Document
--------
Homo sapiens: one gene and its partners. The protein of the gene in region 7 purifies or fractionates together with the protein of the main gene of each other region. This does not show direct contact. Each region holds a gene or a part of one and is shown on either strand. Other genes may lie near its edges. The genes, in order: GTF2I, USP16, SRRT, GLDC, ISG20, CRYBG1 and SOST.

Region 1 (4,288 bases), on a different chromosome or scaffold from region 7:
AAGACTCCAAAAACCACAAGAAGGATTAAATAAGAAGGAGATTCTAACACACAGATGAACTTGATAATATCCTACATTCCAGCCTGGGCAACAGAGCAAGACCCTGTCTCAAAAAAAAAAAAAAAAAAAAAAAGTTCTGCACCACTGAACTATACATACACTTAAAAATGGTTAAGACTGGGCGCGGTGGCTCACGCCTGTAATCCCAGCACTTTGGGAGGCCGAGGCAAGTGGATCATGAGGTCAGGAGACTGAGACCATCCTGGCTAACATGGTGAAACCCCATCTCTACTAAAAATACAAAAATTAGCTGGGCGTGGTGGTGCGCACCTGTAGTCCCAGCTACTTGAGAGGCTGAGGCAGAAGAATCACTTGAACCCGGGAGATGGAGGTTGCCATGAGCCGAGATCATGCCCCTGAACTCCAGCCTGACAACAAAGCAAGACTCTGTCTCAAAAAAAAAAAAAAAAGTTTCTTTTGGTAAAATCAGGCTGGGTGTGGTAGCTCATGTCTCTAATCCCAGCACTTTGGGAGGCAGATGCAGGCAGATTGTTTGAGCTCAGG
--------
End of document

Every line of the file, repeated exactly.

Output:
Homo sapiens: one gene and its partners. The protein of the gene in region 7 purifies or fractionates together with the protein of the main gene of each other region. This does not show direct contact. Each region holds a gene or a part of one and is shown on either strand. Other genes may lie near its edges. The genes, in order: GTF2I, USP16, SRRT, GLDC, ISG20, CRYBG1 and SOST.

Region 1 (4,288 bases), on a different chromosome or scaffold from region 7:
AAGACTCCAAAAACCACAAGAAGGATTAAATAAGAAGGAGATTCTAACACACAGATGAACTTGATAATATCCTACATTCCAGCCTGGGCAACAGAGCAAGACCCTGTCTCAAAAAAAAAAAAAAAAAAAAAAAGTTCTGCACCACTGAACTATACATACACTTAAAAATGGTTAAGACTGGGCGCGGTGGCTCACGCCTGTAATCCCAGCACTTTGGGAGGCCGAGGCAAGTGGATCATGAGGTCAGGAGACTGAGACCATCCTGGCTAACATGGTGAAACCCCATCTCTACTAAAAATACAAAAATTAGCTGGGCGTGGTGGTGCGCACCTGTAGTCCCAGCTACTTGAGAGGCTGAGGCAGAAGAATCACTTGAACCCGGGAGATGGAGGTTGCCATGAGCCGAGATCATGCCCCTGAACTCCAGCCTGACAACAAAGCAAGACTCTGTCTCAAAAAAAAAAAAAAAAGTTTCTTTTGGTAAAATCAGGCTGGGTGTGGTAGCTCATGTCTCTAATCCCAGCACTTTGGGAGGCAGATGCAGGCAGATTGTTTGAGCTCAGG